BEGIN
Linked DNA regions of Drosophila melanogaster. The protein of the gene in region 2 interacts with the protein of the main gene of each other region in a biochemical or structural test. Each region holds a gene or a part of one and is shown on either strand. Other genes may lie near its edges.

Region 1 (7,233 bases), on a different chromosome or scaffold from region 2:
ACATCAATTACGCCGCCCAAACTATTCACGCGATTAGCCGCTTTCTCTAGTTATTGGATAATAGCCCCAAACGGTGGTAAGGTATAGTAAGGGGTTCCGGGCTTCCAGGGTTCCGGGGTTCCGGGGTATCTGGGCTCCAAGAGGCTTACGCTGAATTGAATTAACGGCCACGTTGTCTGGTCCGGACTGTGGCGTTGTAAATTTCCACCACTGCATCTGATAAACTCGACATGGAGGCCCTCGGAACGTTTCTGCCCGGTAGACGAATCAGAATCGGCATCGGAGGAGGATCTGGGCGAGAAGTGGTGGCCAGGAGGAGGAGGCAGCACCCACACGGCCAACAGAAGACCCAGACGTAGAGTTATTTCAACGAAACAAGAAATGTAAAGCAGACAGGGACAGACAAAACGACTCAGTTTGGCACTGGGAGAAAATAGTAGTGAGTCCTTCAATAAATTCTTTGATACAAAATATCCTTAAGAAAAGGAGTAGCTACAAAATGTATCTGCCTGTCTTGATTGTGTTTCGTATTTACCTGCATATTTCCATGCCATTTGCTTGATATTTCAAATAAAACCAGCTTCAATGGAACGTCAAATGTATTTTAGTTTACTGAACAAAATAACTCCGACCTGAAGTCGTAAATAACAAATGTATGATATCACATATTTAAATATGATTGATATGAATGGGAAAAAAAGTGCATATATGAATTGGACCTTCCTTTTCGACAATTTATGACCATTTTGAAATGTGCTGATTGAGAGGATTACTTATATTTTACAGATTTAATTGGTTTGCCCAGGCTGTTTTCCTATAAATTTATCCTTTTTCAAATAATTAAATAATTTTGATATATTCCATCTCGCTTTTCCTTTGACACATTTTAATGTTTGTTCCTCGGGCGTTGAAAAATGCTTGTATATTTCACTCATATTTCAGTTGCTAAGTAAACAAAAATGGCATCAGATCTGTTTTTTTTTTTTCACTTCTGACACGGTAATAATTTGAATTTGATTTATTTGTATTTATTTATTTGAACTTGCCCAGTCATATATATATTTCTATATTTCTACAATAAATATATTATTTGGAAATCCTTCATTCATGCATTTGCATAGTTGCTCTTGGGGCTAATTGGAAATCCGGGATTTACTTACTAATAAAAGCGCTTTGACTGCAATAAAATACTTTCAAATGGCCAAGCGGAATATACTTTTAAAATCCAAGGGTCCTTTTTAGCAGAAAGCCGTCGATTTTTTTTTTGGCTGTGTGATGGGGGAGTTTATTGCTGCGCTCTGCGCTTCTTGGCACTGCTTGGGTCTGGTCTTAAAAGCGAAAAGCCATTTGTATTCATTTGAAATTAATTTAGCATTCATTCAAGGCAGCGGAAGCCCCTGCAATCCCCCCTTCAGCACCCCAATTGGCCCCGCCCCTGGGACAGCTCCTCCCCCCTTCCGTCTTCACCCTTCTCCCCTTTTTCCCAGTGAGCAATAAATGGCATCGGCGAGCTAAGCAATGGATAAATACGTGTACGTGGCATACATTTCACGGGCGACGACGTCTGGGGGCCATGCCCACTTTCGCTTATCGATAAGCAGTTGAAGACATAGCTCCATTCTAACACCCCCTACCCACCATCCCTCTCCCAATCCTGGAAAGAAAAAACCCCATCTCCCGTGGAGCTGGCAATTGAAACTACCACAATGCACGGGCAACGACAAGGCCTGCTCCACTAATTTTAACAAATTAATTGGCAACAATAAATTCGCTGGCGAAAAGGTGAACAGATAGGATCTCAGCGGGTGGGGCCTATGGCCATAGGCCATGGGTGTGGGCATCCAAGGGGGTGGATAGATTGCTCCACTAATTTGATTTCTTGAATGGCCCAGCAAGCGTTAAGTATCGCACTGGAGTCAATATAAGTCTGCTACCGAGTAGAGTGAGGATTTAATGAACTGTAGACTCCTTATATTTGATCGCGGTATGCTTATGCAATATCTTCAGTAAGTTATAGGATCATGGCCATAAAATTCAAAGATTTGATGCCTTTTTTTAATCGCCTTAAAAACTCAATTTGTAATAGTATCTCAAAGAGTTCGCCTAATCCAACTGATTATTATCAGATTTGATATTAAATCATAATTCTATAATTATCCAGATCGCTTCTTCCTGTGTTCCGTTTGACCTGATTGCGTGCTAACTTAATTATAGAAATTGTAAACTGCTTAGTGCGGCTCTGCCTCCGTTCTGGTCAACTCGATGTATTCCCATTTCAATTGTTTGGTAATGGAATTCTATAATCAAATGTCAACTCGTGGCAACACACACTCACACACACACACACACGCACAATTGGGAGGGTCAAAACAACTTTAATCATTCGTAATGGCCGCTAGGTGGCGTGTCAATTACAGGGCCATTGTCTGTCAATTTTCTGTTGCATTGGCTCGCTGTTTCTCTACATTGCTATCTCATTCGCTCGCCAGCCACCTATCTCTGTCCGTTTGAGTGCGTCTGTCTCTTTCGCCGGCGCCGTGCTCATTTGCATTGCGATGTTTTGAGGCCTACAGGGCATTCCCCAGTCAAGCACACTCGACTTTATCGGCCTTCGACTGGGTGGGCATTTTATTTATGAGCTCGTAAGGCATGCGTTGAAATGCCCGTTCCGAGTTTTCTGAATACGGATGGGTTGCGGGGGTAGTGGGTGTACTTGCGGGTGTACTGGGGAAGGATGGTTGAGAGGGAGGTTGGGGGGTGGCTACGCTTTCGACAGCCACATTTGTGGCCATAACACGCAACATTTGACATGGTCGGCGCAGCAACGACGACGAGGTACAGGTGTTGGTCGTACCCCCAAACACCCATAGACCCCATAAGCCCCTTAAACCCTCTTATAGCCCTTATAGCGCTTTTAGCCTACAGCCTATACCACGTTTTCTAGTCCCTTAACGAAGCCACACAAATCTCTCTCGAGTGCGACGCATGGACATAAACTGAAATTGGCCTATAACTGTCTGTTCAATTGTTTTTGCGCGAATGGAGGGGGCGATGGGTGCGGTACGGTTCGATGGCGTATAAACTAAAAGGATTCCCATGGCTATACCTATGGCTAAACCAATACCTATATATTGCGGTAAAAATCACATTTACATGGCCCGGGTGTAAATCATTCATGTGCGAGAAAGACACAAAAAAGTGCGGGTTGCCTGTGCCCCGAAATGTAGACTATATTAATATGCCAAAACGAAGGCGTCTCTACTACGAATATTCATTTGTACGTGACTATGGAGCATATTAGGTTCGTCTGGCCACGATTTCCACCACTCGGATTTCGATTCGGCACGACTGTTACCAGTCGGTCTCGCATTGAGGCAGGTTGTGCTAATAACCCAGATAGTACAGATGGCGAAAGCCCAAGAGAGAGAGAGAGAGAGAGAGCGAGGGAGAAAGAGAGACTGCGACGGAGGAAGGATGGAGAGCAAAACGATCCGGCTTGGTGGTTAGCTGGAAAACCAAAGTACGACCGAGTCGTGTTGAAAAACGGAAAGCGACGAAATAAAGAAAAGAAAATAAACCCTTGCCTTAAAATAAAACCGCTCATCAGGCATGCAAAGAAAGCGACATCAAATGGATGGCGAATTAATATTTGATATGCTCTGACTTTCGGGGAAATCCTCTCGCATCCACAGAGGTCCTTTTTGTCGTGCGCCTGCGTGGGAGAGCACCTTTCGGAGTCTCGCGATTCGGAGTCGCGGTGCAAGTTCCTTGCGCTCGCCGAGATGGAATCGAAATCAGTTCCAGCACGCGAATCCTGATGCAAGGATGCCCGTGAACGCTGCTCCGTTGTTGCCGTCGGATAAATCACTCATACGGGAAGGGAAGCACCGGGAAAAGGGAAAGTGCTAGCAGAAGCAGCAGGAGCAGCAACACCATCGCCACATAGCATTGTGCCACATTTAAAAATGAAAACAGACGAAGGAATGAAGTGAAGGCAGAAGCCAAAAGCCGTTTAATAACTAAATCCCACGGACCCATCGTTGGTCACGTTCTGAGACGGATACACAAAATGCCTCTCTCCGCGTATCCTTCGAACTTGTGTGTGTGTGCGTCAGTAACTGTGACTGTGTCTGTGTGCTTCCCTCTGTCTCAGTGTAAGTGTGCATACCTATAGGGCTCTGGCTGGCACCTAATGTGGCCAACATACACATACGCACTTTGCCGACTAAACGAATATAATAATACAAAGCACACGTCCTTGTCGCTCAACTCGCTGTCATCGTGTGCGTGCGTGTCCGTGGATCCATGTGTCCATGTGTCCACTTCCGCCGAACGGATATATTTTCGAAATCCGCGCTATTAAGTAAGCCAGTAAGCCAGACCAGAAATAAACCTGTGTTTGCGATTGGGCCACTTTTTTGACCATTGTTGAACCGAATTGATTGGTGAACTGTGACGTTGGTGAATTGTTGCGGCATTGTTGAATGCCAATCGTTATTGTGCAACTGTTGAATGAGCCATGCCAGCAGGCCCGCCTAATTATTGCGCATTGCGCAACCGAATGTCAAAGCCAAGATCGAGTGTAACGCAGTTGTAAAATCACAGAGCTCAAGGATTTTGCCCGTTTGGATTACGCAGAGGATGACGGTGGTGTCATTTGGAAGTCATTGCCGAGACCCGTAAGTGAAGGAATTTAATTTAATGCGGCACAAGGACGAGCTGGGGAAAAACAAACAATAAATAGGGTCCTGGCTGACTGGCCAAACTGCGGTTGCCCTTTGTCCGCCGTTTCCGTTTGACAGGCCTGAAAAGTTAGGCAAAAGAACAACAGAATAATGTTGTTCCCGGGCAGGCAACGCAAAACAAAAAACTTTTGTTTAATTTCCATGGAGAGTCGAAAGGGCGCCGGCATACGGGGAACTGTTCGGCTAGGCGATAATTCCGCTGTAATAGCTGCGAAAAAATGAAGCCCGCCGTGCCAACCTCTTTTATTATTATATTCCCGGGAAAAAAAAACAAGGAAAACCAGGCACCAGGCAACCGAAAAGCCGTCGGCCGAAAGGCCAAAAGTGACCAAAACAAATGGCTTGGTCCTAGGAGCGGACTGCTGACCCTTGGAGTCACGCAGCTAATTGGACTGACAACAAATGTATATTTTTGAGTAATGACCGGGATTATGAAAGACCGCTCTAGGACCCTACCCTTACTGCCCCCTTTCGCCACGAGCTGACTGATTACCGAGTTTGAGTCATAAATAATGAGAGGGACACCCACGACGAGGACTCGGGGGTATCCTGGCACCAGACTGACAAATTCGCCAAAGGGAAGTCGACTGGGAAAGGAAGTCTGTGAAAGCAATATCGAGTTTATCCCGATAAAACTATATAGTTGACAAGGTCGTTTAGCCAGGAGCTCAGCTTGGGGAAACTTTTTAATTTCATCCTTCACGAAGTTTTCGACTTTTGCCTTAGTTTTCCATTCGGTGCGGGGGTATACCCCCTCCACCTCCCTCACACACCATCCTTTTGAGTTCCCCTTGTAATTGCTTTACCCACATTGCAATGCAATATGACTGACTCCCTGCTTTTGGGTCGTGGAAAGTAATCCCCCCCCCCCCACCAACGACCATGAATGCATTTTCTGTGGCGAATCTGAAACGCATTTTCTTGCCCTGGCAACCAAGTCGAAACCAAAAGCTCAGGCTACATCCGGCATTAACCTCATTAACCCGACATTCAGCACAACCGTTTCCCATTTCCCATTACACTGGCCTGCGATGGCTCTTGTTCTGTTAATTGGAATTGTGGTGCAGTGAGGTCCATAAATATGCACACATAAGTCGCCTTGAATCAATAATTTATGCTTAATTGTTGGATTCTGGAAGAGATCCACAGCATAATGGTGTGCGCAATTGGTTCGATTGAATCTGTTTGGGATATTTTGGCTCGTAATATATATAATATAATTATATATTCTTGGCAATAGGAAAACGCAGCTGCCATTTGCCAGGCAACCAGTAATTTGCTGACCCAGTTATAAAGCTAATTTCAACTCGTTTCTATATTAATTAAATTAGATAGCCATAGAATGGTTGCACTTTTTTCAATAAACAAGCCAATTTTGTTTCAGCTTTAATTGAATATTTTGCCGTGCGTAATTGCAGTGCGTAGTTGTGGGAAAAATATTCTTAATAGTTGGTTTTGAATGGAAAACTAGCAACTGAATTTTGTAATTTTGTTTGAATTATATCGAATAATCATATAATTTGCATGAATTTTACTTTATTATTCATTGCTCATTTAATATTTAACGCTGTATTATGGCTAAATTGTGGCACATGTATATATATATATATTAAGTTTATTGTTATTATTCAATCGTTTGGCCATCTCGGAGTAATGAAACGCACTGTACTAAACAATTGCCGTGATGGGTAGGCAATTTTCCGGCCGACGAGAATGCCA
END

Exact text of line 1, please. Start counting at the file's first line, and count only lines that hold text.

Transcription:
Linked DNA regions of Drosophila melanogaster. The protein of the gene in region 2 interacts with the protein of the main gene of each other region in a biochemical or structural test. Each region holds a gene or a part of one and is shown on either strand. Other genes may lie near its edges.